Teresa Kwok, South Island School

Moving the summer holiday will disrupt learning, students say

Hong Kong’s fresh food supply

Earlier this month, the supply of fresh produce from mainland China to Hong Kong was severely affected because many truck drivers had tested positive for Covid-19. This caused prices to increase, affecting everyday people and businesses.

For example, some shop owners in the wet markets said that the unstable supply of fresh food made it impossible for them to fulfil orders from restaurants.

This incident revealed a problem in Hong Kong: we do not have the ability to grow our own food.

Hong Kong’s supply of fresh fruit and vegetables suffered earlier this month after cross-border truck drivers got stuck in Shenzhen when two of their colleagues reportedly tested positive for Covid. Photo: Sam Tsang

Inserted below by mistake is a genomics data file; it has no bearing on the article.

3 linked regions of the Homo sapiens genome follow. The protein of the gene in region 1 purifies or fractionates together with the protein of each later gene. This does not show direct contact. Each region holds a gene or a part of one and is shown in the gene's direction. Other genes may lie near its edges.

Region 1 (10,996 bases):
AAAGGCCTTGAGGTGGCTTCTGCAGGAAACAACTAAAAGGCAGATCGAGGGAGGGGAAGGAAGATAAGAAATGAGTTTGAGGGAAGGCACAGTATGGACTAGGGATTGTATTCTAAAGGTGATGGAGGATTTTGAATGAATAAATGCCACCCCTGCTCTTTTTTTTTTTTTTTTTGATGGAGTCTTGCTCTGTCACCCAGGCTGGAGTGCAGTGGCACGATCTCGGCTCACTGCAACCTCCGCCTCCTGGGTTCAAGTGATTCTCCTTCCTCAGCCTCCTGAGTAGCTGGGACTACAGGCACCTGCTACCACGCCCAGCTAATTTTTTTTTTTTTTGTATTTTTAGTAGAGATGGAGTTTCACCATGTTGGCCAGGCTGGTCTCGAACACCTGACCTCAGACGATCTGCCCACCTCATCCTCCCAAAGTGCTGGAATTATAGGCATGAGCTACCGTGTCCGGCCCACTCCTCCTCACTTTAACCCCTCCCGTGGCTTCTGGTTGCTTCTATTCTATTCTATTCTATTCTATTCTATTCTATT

If the city started to grow its own produce and reduce its reliance on imported vegetables, it would lessen the impact of supply shortages.

Hong Kong developed from a small fishing village into an advanced city. Perhaps we can return again to this part of our past.

Winnie Wong, Pope Paul VI College

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Apps to help you learn on your own

Recently, the number of Covid-19 cases has increased exponentially in Hong Kong, and the public health care system is on the brink of collapse. This is why our summer holiday has been moved earlier.

What apps can students use to continue learning during this time?

The first app I recommend is called Cake, which is helpful for those who want to improve their English on their own. Cake includes many videos with subtitles and example sentences, so people learn the correct pronunciation and usage of words.